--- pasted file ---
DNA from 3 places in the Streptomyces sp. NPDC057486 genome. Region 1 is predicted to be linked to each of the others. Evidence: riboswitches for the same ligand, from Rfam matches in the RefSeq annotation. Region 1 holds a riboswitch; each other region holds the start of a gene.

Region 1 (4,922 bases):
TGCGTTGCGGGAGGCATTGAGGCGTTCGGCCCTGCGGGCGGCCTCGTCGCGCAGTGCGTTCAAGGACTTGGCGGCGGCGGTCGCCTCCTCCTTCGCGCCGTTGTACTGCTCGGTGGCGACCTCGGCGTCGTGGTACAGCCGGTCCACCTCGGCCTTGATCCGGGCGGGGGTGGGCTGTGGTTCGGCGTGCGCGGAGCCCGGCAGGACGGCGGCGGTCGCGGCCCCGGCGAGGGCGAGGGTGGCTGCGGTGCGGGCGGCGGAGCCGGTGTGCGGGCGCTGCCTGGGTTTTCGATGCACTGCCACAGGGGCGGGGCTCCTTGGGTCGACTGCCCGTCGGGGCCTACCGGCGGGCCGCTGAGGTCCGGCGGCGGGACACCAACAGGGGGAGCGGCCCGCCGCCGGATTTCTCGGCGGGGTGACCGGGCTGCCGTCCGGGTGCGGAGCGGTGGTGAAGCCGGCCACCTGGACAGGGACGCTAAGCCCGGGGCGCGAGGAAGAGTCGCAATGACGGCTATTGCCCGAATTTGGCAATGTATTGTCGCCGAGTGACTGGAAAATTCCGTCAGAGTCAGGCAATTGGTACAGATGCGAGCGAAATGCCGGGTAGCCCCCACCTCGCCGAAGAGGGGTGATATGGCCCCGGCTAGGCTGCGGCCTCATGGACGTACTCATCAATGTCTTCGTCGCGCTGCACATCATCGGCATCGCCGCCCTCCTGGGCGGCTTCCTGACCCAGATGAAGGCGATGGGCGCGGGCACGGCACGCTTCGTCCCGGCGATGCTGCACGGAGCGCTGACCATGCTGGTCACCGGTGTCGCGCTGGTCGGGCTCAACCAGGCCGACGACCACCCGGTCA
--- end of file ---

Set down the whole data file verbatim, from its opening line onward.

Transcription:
DNA from 3 places in the Streptomyces sp. NPDC057486 genome. Region 1 is predicted to be linked to each of the others. Evidence: riboswitches for the same ligand, from Rfam matches in the RefSeq annotation. Region 1 holds a riboswitch; each other region holds the start of a gene.

Region 1 (4,922 bases):
TGCGTTGCGGGAGGCATTGAGGCGTTCGGCCCTGCGGGCGGCCTCGTCGCGCAGTGCGTTCAAGGACTTGGCGGCGGCGGTCGCCTCCTCCTTCGCGCCGTTGTACTGCTCGGTGGCGACCTCGGCGTCGTGGTACAGCCGGTCCACCTCGGCCTTGATCCGGGCGGGGGTGGGCTGTGGTTCGGCGTGCGCGGAGCCCGGCAGGACGGCGGCGGTCGCGGCCCCGGCGAGGGCGAGGGTGGCTGCGGTGCGGGCGGCGGAGCCGGTGTGCGGGCGCTGCCTGGGTTTTCGATGCACTGCCACAGGGGCGGGGCTCCTTGGGTCGACTGCCCGTCGGGGCCTACCGGCGGGCCGCTGAGGTCCGGCGGCGGGACACCAACAGGGGGAGCGGCCCGCCGCCGGATTTCTCGGCGGGGTGACCGGGCTGCCGTCCGGGTGCGGAGCGGTGGTGAAGCCGGCCACCTGGACAGGGACGCTAAGCCCGGGGCGCGAGGAAGAGTCGCAATGACGGCTATTGCCCGAATTTGGCAATGTATTGTCGCCGAGTGACTGGAAAATTCCGTCAGAGTCAGGCAATTGGTACAGATGCGAGCGAAATGCCGGGTAGCCCCCACCTCGCCGAAGAGGGGTGATATGGCCCCGGCTAGGCTGCGGCCTCATGGACGTACTCATCAATGTCTTCGTCGCGCTGCACATCATCGGCATCGCCGCCCTCCTGGGCGGCTTCCTGACCCAGATGAAGGCGATGGGCGCGGGCACGGCACGCTTCGTCCCGGCGATGCTGCACGGAGCGCTGACCATGCTGGTCACCGGTGTCGCGCTGGTCGGGCTCAACCAGGCCGACGACCACCCGGTCA